Israel is the United State's closest ally in the Middle East, and home to a large number of overseas American voters. Israelis have been debating which candidate, Barack Obama or Mitt Romney, would do more to ensure their country's security.
In China, President Obama's re-election has been greeted with muted relief, as NPR's Louisa Lim reports from Beijing.
LOUISA LIM, BYLINE: As the vote closed in the U.S., ballots were still being cast in Beijing at a mock voting booth at the U.S. embassy's election party. For Chinese students like Lily Zhang and Zhang Weiwen, the novelty of voting was a heady experience.
LILY ZHANG: It was great. The first time I vote for the American president. That's very amazing and I'm very honored.
Good morning. I'm Renée Montagne. First-time mother and first-time voter Galicia Malone of Chicago didn't expect to become both on the same day. After going into labor a 3:00 AM, the 21 year old stopped by New Life Celebration Church to vote before driving to the hospital where she delivered a baby girl.
Although exit polls showed a majority think the country is on the wrong track, voters still gave President Obama a second chance and four more years to govern. For a look at what to expect in a second term, Renee Montagne talks to Neera Tanden, who runs the Center for American Progress, a liberal think tank in Washington, D.C.
For weeks, months - make that years - the conventional wisdom has been that the presidential election would all come down to Ohio, and Ohio would be very close. Well, that was partially right. Ohio was very close, but as NPR's Tamara Keith reports, not as pivotal as predicted.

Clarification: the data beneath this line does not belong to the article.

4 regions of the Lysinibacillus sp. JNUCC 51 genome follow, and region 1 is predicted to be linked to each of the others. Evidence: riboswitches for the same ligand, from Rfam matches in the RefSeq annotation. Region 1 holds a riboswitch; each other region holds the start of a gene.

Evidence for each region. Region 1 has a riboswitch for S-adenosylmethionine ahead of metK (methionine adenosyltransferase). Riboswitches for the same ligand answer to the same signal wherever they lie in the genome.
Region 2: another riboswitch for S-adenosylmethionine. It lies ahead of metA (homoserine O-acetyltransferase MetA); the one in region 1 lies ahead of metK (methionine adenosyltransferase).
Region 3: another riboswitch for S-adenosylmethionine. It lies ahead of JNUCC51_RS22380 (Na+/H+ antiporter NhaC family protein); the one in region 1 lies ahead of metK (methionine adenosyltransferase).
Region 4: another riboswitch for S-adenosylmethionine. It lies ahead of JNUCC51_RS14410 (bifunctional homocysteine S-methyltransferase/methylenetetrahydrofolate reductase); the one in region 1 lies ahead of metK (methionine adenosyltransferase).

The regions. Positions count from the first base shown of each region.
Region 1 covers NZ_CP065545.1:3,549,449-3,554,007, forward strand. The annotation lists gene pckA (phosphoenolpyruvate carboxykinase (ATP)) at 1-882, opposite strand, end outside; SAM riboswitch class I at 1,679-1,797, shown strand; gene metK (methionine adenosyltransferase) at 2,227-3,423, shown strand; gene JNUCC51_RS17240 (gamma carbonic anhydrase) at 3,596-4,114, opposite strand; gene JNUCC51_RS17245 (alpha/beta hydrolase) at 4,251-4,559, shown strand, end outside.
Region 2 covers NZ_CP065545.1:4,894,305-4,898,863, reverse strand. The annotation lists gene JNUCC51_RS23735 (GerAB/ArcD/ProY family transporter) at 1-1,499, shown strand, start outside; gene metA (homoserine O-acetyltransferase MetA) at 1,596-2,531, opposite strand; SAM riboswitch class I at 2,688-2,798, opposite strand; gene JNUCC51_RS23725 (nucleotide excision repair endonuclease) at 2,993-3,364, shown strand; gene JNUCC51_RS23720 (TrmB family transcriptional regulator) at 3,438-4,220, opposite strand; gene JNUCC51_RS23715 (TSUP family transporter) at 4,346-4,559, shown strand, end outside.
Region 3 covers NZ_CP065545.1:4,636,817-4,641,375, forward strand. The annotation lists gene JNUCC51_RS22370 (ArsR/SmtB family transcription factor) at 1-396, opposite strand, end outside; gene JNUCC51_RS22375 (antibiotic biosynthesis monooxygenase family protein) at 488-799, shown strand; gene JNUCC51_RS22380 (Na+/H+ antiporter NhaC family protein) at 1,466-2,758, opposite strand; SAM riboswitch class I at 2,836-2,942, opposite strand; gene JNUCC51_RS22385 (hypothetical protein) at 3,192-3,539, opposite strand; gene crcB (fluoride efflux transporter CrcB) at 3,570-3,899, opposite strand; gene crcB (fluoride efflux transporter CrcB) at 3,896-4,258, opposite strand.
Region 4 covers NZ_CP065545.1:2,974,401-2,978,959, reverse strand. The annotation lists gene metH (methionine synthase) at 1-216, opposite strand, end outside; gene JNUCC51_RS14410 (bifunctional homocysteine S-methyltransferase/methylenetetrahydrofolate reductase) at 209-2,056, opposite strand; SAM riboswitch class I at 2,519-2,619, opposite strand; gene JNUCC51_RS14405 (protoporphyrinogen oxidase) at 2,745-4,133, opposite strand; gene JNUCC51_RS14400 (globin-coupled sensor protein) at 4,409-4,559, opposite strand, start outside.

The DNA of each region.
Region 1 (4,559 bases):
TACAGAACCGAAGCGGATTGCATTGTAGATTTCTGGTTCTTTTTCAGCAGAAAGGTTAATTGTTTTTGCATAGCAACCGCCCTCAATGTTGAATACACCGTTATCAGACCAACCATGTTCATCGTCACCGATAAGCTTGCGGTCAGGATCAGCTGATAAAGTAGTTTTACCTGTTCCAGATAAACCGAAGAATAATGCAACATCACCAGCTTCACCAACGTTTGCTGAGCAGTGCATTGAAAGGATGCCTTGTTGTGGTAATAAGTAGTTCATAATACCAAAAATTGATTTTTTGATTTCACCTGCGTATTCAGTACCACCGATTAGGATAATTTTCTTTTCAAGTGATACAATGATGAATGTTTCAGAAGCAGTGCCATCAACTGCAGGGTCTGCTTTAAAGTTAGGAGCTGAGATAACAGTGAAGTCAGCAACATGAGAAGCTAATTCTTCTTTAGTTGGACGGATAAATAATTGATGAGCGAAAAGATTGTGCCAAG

TAMARA KEITH, BYLINE: Jack Shumate(ph) flew into Ohio last Thursday from Dallas, Texas. He came here because this was the place where he felt he could really make a difference for his candidate, Mitt Romney.
Five hundred thirty-eight electoral votes were up for grabs on Election Day. President Obama has won, so far, 303 of them, a comfortable majority. Mitt Romney has 206. Twenty-nine are still unaccounted for - the electoral votes of Florida. Too close to call there. Less than a percentage point divides the candidates. But down the ballot, Democrats did well. The party retained a Senate seat and picked up a few key congressional races as well. NPR's Debbie Elliott reports.
It wasn't a great night for the Republican Party, losing bids for the White House and control of the Senate. Republicans did retain the majority in the House, and House Speaker John Boehner found consolation in that. Speaking to supporters last night, he remained steadfast in his pursuit of a conservative agenda.